I've looked over the program with as much care as I could. If I counted correctly, there are forty-two sessions. Of these, fifteen deal directly with the conference theme, "The Rise of the Military Profession."
Nineteen sessions, by my count, are exclusively concerned with the United States military experience.
Eleven sessions deal exclusively with the European military experience.
Seven sessions have papers that involve U.S. and European subjects.
One deals with the Canadian military experience.
Two sessions deal with the South African military experience, and although these deal extensively with British and Boer actors, I'll accept them as non-European.
One session deals with Egypt.
One session deals with a topic that seems to have race at its core.
No sessions, as far as I can tell, involve women or gender.
No sessions are devoted exclusively to non nation-state actors, though I counted three papers that seemed to examine their subjects principally through the lens of non nation-state actors.
It also seemed to me that terms current in the defense establishment were frequently used to describe sessions that dealt with other historical periods; e.g., "Amphibious Warfare in the Early Modern World;" "The Continental Army: Insurgent Peace-Keepers?;" "Insurgency and Counterinsurgency in Southern Africa, 1900-1902;" "Counter-Insurgency from Cuba to Castile . . . 1895-1936;" "Asymmetrical Warfare during the American Revolution's Southern Campaign;" "Professionalism and Peace Operations [in the U.S., 1830-1860]."
Here is an excerpt from Tom Bruscino's post, which I highlighted yesterday:
Military historians have at times been far too caught up in the traditional end of our field--discussions of battles from the perspective of generals. We have not done the best job in explaining how the importance of military affairs extends far beyond the battlefield. But the effort is underway, and has been for twenty-five years, to broaden military history to include all manner of discussions on race, class, gender, social life, cultural issues, memory, and politics.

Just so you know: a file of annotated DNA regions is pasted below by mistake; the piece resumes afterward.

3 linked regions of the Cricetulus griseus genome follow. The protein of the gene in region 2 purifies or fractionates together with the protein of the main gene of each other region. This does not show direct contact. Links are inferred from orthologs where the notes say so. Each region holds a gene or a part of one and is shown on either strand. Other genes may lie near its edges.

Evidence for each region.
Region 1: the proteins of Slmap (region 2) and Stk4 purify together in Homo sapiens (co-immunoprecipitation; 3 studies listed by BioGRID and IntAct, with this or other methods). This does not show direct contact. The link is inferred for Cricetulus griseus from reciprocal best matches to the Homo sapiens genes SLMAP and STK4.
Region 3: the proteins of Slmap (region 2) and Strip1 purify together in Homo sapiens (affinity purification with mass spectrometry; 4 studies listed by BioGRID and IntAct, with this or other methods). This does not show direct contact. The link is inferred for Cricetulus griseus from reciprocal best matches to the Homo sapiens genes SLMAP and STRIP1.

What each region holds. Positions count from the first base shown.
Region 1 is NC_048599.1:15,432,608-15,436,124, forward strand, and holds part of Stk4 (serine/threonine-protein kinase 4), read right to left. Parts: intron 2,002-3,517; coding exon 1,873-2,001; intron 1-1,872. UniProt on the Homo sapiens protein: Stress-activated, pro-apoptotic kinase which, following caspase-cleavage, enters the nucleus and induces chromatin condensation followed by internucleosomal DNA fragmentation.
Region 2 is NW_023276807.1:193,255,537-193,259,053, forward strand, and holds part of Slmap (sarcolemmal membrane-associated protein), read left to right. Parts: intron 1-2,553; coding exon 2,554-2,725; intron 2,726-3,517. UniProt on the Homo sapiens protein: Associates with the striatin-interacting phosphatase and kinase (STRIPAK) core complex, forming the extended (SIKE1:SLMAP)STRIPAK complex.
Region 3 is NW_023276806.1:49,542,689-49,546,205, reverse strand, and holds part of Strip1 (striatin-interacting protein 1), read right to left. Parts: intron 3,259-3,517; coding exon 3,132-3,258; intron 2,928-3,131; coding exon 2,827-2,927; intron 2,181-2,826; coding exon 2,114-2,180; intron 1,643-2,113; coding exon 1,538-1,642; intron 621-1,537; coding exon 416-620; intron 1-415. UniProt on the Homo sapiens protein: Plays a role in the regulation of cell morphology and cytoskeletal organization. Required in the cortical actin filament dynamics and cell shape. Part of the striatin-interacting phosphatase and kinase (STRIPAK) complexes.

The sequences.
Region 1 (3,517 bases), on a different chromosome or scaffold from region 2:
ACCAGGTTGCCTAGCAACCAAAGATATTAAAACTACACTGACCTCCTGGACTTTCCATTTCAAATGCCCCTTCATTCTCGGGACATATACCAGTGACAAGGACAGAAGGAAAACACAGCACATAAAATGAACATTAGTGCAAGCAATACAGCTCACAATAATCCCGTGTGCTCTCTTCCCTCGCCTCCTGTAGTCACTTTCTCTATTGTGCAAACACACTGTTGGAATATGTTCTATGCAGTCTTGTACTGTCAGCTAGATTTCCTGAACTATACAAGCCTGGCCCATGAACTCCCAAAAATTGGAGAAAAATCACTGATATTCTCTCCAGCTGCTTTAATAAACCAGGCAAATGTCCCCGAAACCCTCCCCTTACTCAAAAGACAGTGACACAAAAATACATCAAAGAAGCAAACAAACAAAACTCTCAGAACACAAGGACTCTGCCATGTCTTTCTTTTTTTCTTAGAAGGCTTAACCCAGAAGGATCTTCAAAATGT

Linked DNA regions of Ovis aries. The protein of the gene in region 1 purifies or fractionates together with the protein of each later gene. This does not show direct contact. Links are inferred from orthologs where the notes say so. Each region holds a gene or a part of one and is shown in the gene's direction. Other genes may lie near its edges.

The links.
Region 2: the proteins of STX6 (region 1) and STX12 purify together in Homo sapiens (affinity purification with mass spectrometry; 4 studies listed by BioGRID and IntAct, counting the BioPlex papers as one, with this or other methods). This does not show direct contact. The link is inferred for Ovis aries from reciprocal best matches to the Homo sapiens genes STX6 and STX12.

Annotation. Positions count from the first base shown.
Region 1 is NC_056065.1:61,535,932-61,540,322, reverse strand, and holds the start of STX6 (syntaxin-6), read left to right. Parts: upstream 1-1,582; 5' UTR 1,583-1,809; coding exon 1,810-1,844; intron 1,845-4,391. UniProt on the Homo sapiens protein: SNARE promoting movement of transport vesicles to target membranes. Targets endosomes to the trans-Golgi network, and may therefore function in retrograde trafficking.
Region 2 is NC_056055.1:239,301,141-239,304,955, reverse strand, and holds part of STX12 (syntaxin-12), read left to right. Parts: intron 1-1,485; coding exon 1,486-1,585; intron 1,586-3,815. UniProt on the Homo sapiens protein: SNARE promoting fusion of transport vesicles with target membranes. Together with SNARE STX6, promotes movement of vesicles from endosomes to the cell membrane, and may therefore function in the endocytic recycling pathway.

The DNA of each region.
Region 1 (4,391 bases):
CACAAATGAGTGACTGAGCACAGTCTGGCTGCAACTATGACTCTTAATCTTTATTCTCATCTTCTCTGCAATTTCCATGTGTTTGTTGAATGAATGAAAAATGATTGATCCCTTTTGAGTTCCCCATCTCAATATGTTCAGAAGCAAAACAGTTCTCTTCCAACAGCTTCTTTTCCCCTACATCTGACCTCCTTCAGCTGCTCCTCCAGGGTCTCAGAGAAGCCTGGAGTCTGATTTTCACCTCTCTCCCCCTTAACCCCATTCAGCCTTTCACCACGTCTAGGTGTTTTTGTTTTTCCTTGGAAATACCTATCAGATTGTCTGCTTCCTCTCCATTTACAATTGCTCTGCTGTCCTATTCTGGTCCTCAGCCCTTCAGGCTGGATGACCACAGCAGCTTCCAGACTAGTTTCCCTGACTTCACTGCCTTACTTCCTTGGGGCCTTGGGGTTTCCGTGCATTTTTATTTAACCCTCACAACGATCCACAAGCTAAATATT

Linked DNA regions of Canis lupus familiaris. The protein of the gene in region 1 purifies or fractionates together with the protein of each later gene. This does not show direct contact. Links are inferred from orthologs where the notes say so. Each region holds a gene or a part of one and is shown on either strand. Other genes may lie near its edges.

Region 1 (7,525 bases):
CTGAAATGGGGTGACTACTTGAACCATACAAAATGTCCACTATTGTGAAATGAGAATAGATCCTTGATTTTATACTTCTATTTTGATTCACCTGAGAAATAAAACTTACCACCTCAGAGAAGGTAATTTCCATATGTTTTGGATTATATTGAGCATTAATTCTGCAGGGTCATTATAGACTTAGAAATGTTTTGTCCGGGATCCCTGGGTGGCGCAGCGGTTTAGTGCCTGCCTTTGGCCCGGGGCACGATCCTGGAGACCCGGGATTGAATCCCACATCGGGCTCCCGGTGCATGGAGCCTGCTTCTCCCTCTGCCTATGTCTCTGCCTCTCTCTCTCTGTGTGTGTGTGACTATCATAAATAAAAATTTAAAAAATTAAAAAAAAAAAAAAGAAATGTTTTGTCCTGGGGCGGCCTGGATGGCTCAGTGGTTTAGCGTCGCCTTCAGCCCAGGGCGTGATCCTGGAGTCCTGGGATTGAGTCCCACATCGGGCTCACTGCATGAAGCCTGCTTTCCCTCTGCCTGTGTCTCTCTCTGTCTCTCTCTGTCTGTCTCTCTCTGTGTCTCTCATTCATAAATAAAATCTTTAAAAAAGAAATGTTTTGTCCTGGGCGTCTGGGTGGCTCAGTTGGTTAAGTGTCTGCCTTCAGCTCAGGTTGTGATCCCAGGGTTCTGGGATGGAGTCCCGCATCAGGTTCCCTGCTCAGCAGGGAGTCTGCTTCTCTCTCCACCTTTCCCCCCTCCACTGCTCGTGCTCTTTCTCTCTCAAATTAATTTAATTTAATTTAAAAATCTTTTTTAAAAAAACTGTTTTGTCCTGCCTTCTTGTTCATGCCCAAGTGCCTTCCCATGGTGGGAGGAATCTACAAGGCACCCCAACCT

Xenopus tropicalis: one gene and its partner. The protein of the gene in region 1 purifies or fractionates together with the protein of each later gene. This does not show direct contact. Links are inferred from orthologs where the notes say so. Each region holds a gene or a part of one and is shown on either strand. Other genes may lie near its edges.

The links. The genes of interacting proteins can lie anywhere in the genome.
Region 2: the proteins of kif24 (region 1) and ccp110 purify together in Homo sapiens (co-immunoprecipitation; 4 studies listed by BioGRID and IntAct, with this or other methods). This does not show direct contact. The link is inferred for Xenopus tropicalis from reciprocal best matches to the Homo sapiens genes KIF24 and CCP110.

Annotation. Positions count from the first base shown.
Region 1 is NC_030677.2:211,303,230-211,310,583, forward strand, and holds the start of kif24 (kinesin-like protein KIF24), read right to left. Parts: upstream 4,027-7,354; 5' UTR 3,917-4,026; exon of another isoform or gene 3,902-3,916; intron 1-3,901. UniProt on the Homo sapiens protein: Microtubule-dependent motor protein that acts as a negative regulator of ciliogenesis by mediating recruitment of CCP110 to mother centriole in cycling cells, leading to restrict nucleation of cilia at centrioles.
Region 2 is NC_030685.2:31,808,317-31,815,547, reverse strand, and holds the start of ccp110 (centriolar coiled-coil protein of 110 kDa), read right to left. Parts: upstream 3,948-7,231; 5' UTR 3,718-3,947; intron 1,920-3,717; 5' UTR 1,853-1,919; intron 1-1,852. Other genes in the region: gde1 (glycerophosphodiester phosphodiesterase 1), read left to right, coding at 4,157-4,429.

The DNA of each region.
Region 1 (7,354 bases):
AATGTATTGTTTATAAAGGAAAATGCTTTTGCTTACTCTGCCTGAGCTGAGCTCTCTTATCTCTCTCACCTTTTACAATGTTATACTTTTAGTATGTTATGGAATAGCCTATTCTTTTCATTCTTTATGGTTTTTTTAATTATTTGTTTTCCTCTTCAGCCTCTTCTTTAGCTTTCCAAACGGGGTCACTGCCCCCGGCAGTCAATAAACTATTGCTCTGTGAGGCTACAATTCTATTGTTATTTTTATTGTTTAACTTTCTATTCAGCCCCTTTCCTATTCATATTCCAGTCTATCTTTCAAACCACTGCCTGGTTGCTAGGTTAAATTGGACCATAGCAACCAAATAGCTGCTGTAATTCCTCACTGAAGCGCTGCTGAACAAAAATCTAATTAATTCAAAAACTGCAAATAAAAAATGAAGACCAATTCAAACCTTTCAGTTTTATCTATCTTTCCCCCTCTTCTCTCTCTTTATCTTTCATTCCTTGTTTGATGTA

Look at the program for yourself. You will indeed see some attention to social life, cultural issues, memory, and politics. But if these concerns honestly strike you as being as much a part of the field as European-style command, military institutions, strategic-policymaking, and warfare, I would love to be enlightened.
The problem is not that the papers that will be presented are not good papers. In my experience, most of the papers given at the SMH display the same quality you see at other major conferences.
The problem is not that the presenters should quit doing research on these topics, which plainly interest them, and instead research topics that do not.
The problem is not one of achieving academic cachet. Military history will be, for a long time, a bastard child of academe. For political reasons, not intellectually-defensible ones.
The problem is that military historians have themselves painted the field into a corner that is far too small and is intellectually indefensible. And they have done it for political reasons. They have made little effort to reach out to the many historians who examine war and military affairs through the lens of gender, race, and class; from non-European perspectives; or from the perspective of counterhegemonic actors. That is why so few of these historians present their work at the SMH, or are even aware of its existence.
They say that eighty percent of people in academe are Democrats or in some way politically left-of-center. That argues for some form of political gate-keeping--in my view most likely an accidential gate-keeping whereby most people who self-select into academe are already left of center to begin with.
Within the field of military history, I would argue that a similar form of gate-keeping prevails, perhaps accidental, perhaps not. The gate-keeping takes this form: Be a military historian who deals with questions, agendas and conceptual frameworks congenial to the defense establishment, or do not call yourself a military historian. We don't don't want your scholarship, don't want your participation, don't want your voice, don't want you.
Because if we did want you, we'd make an effort as an organization to reach out to you and include you.
When I attended the last SMH, I looked very hard for evidence that anyone--be they leadership or rank-and-file--wanted to enlarge the tent. I didn't see much. I'll be looking again at the Charleston SMH. I'll let you know what I find.